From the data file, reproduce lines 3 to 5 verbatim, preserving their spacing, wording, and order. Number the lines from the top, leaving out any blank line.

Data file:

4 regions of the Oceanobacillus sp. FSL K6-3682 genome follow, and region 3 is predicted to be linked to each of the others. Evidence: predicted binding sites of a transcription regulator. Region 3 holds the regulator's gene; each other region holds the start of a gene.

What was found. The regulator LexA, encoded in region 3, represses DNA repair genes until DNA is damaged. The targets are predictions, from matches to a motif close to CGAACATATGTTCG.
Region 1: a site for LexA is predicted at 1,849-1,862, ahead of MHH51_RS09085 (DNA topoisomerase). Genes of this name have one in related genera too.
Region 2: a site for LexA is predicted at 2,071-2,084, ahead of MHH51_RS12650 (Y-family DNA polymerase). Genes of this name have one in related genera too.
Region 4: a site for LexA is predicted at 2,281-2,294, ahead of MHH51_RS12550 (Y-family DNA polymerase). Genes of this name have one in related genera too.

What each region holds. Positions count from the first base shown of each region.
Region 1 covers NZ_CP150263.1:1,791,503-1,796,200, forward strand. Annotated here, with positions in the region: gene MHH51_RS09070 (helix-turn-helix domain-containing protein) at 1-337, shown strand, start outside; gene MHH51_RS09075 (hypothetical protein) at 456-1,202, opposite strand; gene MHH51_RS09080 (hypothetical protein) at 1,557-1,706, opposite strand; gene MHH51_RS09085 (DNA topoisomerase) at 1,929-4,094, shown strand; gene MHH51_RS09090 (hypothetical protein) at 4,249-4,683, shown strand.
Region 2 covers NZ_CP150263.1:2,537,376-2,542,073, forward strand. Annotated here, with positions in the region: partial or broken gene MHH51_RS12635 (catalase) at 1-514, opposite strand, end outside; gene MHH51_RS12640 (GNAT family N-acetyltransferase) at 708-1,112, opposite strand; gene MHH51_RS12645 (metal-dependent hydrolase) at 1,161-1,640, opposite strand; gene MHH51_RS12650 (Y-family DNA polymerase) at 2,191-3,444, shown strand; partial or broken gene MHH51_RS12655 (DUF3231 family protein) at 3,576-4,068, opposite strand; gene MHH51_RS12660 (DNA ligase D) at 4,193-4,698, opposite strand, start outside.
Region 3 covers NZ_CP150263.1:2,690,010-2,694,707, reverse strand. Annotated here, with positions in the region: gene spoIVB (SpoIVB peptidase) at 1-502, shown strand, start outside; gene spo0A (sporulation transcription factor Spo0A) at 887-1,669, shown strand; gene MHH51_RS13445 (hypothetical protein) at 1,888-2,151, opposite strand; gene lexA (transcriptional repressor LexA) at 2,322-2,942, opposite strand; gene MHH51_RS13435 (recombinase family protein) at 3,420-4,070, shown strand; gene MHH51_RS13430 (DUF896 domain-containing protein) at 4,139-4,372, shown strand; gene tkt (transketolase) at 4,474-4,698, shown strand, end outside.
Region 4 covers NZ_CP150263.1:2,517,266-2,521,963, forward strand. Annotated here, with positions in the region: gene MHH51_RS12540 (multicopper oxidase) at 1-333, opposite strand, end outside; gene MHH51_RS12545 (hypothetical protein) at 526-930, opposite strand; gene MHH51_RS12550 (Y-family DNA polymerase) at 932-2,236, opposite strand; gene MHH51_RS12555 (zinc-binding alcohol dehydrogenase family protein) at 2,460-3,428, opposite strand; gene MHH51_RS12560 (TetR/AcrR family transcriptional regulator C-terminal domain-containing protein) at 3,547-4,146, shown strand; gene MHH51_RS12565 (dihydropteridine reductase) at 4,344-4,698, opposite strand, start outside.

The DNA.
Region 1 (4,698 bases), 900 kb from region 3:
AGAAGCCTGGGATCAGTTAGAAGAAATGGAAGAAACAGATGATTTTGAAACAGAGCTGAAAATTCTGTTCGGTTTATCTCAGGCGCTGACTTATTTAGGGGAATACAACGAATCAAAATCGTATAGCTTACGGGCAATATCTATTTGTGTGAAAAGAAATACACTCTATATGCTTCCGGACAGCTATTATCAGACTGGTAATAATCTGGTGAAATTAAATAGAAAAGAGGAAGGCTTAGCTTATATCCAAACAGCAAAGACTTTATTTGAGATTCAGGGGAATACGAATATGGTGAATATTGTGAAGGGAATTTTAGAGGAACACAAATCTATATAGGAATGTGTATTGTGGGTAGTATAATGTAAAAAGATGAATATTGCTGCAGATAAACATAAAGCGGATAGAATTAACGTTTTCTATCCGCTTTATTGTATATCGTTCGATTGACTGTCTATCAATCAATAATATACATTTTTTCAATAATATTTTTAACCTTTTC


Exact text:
Region 1: a site for LexA is predicted at 1,849-1,862, ahead of MHH51_RS09085 (DNA topoisomerase). Genes of this name have one in related genera too.
Region 2: a site for LexA is predicted at 2,071-2,084, ahead of MHH51_RS12650 (Y-family DNA polymerase). Genes of this name have one in related genera too.
Region 4: a site for LexA is predicted at 2,281-2,294, ahead of MHH51_RS12550 (Y-family DNA polymerase). Genes of this name have one in related genera too.